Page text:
I am much more confident this year than last year and am excited to see what next year will bring to my garden! Last year was my first year to grow any vegetables at all, this year I am going to be growing into the fall/early winter. We have chickens now, and all kinds of new developments that are a really big deal to me, although maybe not to others, ha! One of those developments is that I have lost ten pounds this spring, I told my sister I am on the "Homesteader's Diet" of hard, sweaty work and lots of organic vegetables!

Thanks again for all your advice!!! Jammie


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RE: Succession planting No-No's ?

Jammie,

You're welcome. If it makes you feel better, bermuda grass tries my patience every year. I've finally got it (I think) to where it only creeps in at the corners of my garden fence (because I have flowers there to attract beneficial insects and my corners get a bit overgrown) and on the eastern edge, and I've been working really hard this year on correcting the problems along the eastern fenceline.

I am excited for you that you are having such a great year. We have had poultry for about 15 years. We even built a chicken coop and fenced chicken run (and our first garden!) here on our property two years before we built the house and moved here. So, we had a weekend garden/weekend chickens long before we moved up here and I looked forward to coming up here every weekend to see how the garden and chickens were doing. I often came up once at midweek to water the garden (hauling containers of water from Fort Worth because we hadn't yet joined the water co-op and put in the water line yet) and check on the chickens and make sure their feeders and waterers were full. We had multiple waterers so that if they knocked over one or two, they'd still have an available water supply since we weren't here to check on them daily back then.

It is a big thrill to me every time one of you "new" gardeners plants something new, harvests something wonderful, or puts in something new like chickens or other poultry, rabbits, goats, bees, etc. I love hearing everyone's stories about what they are doing.

When I was a kid in the 1960s and 1970s in a Fort Worth suburb that dated back to the 1940s, everyone had fruit trees in the back yard, some grew berries, and everyone had a little (or big!) veggie garden. Some folks had chickens or goats or rabbits...or all of those. Our next-door neighbors even had a greenhouse! It wasn't something we talked about a lot and it wasn't that some folks were gardeners but others wern't---it was just something "everyone" did. Somehow in the late 1970s and in the 1980s a lot of that went away. I am so thrilled to see all of it making a comeback again. I think for a long time Americans lost sight of their food and where it came from and how it was raised, and now people once again want to be more involved in growing their own whenever/wherever they can. Even non-gardeners want to eat local and many of them want to eat organically. Farmers Markets and CSAs are in huge demand, as is locally-raised meat, especially if it is grass-fed or free-range. All of these are good things.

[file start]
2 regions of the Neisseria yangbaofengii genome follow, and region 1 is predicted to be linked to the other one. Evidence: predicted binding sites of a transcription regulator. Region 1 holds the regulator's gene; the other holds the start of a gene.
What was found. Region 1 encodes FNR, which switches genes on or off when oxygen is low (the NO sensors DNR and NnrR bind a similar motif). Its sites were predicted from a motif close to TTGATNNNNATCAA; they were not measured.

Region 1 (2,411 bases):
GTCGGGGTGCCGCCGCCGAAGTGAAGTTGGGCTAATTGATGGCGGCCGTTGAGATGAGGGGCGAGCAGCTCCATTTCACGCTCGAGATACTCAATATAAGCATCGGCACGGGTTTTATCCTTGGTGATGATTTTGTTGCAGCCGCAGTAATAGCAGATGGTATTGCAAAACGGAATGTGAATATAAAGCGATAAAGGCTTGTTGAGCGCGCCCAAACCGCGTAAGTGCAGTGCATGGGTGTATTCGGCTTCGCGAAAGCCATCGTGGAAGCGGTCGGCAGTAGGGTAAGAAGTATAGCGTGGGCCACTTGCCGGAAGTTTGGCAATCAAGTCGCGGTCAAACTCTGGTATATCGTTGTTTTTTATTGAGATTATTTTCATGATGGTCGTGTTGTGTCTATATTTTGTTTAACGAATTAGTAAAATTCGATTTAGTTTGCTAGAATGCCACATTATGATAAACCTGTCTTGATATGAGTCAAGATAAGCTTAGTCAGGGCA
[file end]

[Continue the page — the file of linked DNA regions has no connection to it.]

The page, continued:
To me, nothing in the world is better than looking at the dinner table and realizing everything we're eating (except the meat dish and dairy products) came from the garden. It wasn't raised chemically. It wasn't harvested by economically-exploited migrant farm workers. It wasn't flown in from South American or New Zealand or trucked in from Mexico or from California. With fossil fuels limited and prices high, how much longer will it make economic sense for food to travel 1500 to 2000 miles to reach our grocery stores?

So, while you may think your veggie garden is mainly of interest to you, I'm excited about everything you raise and love reading about your harvests.

I love the weight loss development. Maybe you could write a book about "The Homesteaders' Diet"! I wish I could say the same, but I'm older and lazier than I used to be and it shows as the pounds creep on. I was with some other firefighters' wives yesterday, and those of us who are old enough to be the mothers of the younger women were lamenting, among other things, the various side effects of menopause and middle-aged spread! It is amazing what happens to your body (both good and bad, as the case may be) when you're busy living your life.

One day I'll tell you all about my farming/ranching neighbors, which I tend to refer to as the old farmers or old ranchers, and how much it shocked them to have an organic gardener move here and start doing stuff all "wrong". It took me quite a few years of very successful gardens with very high yields to persuade them that an organic gardener like me could have success here using methods that differed highly from their traditional agricultural methods. It still drives one of them crazy that I seem to go out of my way to avoid planting straight rows, but I'm not using a tractor like he is, so straight rows are not high on my priority list. Different strokes for different folks, and all that.

We'll always be here to offer you lots of advice, whether (lol) you want it or not!

Dawn


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RE: Succession planting No-No's ?

Well, I commend you for going against the norm before you had the internet resource to help you along, I wouldn't know where to start if I didn't get online and look up every little thing. I absolutely agree about the way people have and are now viewing their food.
Did you watch "food inc." ? My friend wanted to start her own chicken business after that! I may one day raise, clean and freeze chicken...but not yet. lol. Gotta get a handle on what I've already bit off!

I appreciate ya! Jammie